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Experts: UK bone belongs to prehistoric aquatic reptile the size of a blue whale

The jaw bone has been identified as that of a giant ichthyosaur up to 26m long.

A 205 million year-old bone discovered in the UK belonged to a sea reptile approaching the size of a blue whale, according to experts.

The jaw bone, found on the beach at Lilstock in Somerset, has been identified as that of a giant ichthyosaur.

After recognising a groove and bone structure, I thought it might be part of a jaw from an ichthyosaur Paul de la Salle, fossil collector

It could have measured up to 26m in length and be one of the largest ichthyosaurs ever known, according to a study published in journal PLOS ONE.

The largest reported ichthyosaurs – the shastasaurid – lived during the late Triassic period, around 200 to 235 million years ago, and ranged from 6m to more than 20m long.

Paul de la Salle, a fossil collector and co-author of the study, discovered the jaw bone in May 2016.

“Initially the bone just looked like a piece of rock but, after recognising a groove and bone structure, I thought it might be part of a jaw from an ichthyosaur,” he said.

He later returned and found more pieces measuring around one metre in length.

The specimen was identified as an incomplete bone, known as a surangular, from the lower jaw of an ichthyosaur by experts Dean Lomax, of the University of Manchester, and Professor Judy Massare of Brockport College, New York.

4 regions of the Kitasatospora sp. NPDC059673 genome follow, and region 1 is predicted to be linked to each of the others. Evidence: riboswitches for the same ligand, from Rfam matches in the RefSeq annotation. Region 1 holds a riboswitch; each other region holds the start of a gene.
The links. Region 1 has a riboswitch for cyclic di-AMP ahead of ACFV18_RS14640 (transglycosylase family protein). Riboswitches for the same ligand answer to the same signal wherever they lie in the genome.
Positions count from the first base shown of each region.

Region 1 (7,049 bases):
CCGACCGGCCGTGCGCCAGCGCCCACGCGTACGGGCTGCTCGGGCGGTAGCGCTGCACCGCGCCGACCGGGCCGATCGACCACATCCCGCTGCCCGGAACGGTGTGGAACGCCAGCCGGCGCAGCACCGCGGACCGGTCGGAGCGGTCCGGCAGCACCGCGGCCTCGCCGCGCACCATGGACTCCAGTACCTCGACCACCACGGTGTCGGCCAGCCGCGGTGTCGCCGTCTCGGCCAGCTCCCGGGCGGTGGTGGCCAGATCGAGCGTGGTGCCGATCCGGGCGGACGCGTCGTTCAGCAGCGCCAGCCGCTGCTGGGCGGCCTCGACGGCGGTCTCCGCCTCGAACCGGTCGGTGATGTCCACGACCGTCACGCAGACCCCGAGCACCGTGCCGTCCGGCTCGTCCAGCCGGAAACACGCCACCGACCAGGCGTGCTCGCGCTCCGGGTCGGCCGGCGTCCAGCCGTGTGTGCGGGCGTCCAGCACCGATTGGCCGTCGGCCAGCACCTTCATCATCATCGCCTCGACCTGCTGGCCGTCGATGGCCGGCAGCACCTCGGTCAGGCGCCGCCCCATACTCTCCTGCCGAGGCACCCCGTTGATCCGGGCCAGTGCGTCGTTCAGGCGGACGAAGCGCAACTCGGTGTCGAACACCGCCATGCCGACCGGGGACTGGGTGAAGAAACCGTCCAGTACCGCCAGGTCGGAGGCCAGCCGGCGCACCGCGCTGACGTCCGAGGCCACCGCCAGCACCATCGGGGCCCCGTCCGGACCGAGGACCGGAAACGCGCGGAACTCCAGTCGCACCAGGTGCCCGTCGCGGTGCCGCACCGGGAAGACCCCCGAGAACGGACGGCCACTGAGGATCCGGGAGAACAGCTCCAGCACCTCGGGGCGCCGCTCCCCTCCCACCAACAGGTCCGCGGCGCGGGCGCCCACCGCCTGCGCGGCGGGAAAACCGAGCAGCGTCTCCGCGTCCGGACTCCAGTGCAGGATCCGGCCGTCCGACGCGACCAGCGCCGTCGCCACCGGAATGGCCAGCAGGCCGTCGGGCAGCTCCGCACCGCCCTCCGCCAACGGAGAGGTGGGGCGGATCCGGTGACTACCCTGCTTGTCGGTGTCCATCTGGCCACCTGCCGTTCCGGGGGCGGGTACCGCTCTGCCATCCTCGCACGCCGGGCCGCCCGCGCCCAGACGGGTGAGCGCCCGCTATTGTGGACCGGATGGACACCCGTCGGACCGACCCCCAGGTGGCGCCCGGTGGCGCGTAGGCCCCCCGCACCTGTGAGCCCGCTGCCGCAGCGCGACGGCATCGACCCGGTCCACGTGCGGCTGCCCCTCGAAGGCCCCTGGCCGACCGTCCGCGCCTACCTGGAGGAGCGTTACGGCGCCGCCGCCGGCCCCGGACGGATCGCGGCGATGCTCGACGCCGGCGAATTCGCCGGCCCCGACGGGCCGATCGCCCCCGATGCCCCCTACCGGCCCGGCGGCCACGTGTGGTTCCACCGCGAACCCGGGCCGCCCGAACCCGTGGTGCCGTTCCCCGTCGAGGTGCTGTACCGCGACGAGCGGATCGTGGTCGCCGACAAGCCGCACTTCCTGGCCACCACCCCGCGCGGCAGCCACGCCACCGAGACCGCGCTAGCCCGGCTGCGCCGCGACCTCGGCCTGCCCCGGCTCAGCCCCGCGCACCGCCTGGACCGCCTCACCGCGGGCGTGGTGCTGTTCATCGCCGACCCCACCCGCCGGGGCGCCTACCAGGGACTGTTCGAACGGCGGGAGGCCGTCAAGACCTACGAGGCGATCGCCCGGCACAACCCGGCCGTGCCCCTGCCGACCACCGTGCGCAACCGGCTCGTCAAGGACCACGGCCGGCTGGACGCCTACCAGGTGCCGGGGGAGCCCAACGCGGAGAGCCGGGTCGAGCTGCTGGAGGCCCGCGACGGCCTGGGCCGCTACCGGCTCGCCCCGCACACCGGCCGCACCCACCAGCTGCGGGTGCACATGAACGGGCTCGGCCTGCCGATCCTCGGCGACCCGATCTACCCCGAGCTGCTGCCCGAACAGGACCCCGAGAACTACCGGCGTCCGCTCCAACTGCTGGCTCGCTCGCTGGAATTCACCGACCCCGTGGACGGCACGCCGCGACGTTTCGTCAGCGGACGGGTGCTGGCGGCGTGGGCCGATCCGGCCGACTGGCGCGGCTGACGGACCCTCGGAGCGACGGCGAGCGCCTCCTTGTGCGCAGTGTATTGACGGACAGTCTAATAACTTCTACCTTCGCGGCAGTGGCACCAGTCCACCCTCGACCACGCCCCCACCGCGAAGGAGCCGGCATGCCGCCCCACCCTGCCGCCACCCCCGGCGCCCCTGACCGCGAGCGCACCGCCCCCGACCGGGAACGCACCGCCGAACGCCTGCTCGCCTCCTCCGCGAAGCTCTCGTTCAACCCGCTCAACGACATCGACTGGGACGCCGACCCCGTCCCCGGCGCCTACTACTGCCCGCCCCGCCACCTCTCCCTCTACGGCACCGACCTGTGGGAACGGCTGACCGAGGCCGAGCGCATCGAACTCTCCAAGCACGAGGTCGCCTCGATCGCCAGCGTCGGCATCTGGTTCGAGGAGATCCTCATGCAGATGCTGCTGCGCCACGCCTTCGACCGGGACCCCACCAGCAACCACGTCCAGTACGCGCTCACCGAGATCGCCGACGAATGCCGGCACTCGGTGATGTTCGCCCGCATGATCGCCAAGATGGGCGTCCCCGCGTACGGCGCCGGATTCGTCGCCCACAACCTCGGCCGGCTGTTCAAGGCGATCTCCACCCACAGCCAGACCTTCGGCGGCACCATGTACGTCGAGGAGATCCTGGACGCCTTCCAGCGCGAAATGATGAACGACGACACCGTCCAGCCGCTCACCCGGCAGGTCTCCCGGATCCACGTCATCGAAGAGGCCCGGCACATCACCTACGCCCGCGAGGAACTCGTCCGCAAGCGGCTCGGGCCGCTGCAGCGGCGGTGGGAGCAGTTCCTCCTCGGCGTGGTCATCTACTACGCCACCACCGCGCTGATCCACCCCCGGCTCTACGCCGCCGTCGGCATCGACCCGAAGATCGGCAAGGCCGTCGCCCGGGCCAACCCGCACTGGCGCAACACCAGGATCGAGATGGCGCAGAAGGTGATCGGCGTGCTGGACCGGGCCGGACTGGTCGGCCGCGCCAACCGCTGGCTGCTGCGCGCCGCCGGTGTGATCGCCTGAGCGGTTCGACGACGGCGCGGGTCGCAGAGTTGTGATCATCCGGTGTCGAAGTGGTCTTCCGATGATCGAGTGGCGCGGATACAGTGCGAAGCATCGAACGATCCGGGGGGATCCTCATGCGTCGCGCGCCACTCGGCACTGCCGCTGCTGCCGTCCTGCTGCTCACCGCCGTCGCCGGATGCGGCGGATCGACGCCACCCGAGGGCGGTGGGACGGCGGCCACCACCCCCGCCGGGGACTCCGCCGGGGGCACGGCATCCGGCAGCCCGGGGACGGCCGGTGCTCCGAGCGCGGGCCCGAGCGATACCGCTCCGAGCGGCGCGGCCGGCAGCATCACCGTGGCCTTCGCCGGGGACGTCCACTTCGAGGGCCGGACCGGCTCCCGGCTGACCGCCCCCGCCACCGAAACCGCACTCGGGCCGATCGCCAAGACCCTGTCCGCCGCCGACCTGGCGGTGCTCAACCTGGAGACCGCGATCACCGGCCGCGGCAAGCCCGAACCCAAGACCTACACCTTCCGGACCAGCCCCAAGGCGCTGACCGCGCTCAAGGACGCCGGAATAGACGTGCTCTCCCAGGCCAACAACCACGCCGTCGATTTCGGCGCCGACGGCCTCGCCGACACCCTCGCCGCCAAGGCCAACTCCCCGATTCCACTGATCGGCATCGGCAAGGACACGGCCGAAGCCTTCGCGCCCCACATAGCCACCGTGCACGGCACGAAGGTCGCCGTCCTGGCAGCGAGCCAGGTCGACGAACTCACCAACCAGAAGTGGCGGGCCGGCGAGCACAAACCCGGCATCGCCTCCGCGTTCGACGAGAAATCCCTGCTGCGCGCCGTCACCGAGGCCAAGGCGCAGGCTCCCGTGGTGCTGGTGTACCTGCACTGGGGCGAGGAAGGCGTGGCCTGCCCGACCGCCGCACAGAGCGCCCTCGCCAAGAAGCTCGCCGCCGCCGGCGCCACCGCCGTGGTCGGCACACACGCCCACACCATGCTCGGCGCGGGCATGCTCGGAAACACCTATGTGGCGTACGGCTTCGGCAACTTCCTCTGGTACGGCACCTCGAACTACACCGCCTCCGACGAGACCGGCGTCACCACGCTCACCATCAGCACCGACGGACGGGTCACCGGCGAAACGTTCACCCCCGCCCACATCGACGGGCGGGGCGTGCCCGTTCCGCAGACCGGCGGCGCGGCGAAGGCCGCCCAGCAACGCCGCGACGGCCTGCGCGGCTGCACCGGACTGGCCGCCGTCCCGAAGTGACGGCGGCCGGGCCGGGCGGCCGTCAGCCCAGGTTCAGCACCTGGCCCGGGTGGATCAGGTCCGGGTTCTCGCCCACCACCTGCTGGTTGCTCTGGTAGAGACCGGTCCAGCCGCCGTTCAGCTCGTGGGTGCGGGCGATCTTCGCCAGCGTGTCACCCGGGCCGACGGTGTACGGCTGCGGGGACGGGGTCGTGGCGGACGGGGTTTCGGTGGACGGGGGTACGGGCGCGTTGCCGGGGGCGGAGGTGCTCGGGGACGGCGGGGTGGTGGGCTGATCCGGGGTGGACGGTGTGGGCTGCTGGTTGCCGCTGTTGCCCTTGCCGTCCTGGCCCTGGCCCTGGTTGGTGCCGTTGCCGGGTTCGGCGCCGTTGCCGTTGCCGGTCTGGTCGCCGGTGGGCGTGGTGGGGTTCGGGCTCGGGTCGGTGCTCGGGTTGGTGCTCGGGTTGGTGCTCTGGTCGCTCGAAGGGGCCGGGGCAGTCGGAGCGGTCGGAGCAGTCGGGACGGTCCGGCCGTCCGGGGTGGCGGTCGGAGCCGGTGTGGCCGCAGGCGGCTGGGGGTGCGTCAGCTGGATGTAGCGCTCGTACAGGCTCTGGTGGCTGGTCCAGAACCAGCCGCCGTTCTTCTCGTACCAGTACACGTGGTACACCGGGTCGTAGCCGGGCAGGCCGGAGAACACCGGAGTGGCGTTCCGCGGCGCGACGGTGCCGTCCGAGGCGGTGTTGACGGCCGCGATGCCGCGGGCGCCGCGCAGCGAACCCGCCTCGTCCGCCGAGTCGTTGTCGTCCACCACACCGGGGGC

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They found similarities with the shastasaurid Shonisaurus sikanniensis, the largest known ichthyosaur at 21m long, indicating the bone belonged to a similar species.

Mr Lomax said: “As the specimen is represented only by a large piece of jaw, it is difficult to provide a size estimate, but by using a simple scaling factor and comparing the same bone in Shonisaurus sikanniensis, the Lilstock specimen is about 25% larger.

“Other comparisons suggest the Lilstock ichthyosaur was at least 20 to 25 metres.

“Of course, such estimates are not entirely realistic because of differences between species.

“Nonetheless, simple scaling is commonly used to estimate size, especially when comparative material is scarce.”

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The finding shows the giant ichthyosaur lived close to the point of the late Triassic extinction event and has prompted a reinterpretation of large 208 million year-old bones found in Aust Cliff, Gloucestershire, in 1850, the researchers said.

They were previously thought to belong to dinosaurs but the authors said they could also be from a giant ichthyosaur, even bigger than the specimen found in Lilstock.

Mr Lomax said: “One of the Aust bones might also be an ichthyosaur surangular.

“If it is, by comparison with the Lilstock specimen, it might represent a much larger animal.

“To verify these findings, we need a complete giant Triassic ichthyosaur from the UK – a lot easier said than done.”

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